Wednesday, July 31, 2013

The Bleach Test - is it wool?

Swatch snippets before the bleach test

The results are in:
The green is pure wool, it vanished completely in the bleach overnight.
Very little fibre is remaining from the tweedie red.  I'd say maybe 50%

*If you try this yourself, use very little bleach, 
a glass dish covered with some plastic wrap, 
or a yogurt container with a lid.
Set it in a well ventilated area, just overnight . 
Always be careful with toxic materials.*

Now that you know it's wool, read my post about fulling wool.
Swatches after bleach test


  1. Hi Colleen. I really love your blog--reading all of your articles and tutorials, one by one. Wow, wow, wow.

    I love everything about hand sewing, beading, and embroidery work on cottons, and now that I've discovered WOOL--my head is spinning and my heart is delighted and inspired by your beautiful work and fabulous blog. Thank you for putting all this information together for WOOL newbies like me.

    Question 1: Darn--I'm finding not all thrift store garments have fabric label information. I suspect it is wool. Does it matter if it isn't 100% wool? I found a couple of nice looking men's jackets yesterday half price, but hesitated to buy either one because there were only fancy brand labels on the interior indicating they were custom made pieces by a professional tailor. I think I'll go back and buy them anyway because I like them. But I do want to know what you suggest.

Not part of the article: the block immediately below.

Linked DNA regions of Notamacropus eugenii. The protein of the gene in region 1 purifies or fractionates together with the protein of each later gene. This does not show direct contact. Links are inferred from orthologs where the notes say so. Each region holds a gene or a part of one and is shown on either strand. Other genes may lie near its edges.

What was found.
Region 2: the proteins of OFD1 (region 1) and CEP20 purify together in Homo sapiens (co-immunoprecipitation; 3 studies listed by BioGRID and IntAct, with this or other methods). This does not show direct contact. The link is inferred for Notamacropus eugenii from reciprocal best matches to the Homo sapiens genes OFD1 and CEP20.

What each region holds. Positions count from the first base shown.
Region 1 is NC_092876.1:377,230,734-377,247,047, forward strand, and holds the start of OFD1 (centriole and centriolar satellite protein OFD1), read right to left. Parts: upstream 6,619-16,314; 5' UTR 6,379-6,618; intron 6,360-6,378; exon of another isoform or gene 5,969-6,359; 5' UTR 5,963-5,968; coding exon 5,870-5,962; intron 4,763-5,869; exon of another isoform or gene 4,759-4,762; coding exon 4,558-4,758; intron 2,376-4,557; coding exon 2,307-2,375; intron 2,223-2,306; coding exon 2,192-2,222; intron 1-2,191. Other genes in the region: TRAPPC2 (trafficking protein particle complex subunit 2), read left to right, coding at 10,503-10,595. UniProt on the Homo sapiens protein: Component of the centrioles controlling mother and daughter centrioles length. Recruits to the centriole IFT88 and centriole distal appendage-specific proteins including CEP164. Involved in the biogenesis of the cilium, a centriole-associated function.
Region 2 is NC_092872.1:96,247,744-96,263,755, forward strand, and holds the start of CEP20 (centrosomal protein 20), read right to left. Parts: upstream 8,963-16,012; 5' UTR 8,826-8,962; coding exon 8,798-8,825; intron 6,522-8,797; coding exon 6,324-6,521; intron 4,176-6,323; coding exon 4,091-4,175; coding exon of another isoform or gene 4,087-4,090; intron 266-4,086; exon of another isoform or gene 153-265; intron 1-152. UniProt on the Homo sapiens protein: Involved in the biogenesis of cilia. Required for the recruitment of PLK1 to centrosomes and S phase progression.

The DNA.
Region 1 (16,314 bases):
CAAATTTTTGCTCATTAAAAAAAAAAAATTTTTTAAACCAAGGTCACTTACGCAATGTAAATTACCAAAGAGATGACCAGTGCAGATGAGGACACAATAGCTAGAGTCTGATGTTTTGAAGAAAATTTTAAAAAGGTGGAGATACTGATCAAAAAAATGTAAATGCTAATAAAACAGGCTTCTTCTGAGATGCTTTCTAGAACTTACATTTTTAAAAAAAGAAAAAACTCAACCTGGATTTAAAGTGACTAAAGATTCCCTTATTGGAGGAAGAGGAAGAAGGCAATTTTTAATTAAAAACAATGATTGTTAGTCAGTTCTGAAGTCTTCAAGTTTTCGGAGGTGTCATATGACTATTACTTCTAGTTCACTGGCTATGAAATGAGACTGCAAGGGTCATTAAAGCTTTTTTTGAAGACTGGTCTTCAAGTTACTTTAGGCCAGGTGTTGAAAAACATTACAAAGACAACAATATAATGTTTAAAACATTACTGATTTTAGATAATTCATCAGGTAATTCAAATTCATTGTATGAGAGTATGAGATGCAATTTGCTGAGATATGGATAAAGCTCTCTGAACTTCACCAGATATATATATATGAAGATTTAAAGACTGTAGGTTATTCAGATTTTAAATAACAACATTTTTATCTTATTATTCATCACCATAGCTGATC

Question 2: Since I am a newbie to wool and just getting started reading your great blog . . . can you tell me--do you dye any of your wools to get certain colors you are looking for? I am finding lots of light gray color wool coats and want to know if I could dye them a desirable egg plant color for instance. I have a light caramel color wool coat--could I nudge this color into a mustard color with dye? And, I've been experimenting with Derwent Inktense that come in dry pigment square chalk-like blocks--when mixed with water and heat set with an iron permanently color fabrics. I intend to (play with) add some random color to swatches of those caramel and gray fabrics. Perhaps I'll cut the wool circles and scrape some color on the wool circles' edges and activate with water, then heat set with an iron. Do you mind if I send you photos of this experiment? If you want to write to me, I have a g mail account--mrs.durrant1@ . . .

    Thank you again for such a great blog. I am enjoying learning from you.

    Linda (Mrs. D), Wisconsin

  2. Hi Linda, thanks so much for your comments. Question #1 Men's jackets are generally the nicest wools. They are miserable to take apart and don't offer large pieces. Often the wool doesn't full (felt). Generally it has been treated so that it won't shrink. But if the price is right,go for it. Question #2 Yes, I do over dye some of my wool. This can be lots of fun. Start out easy with tea or coffee dyes. Try using a "bleeder", that is another piece of wool that's colour bleeds out. Purchase household dye, like Rit Dye at the grocer. When you have experimented you can move on to expensive dyes, there are lots of blogs that focus on dyeing. You need to be cautious as some dyes are caustic. Please do lots of research.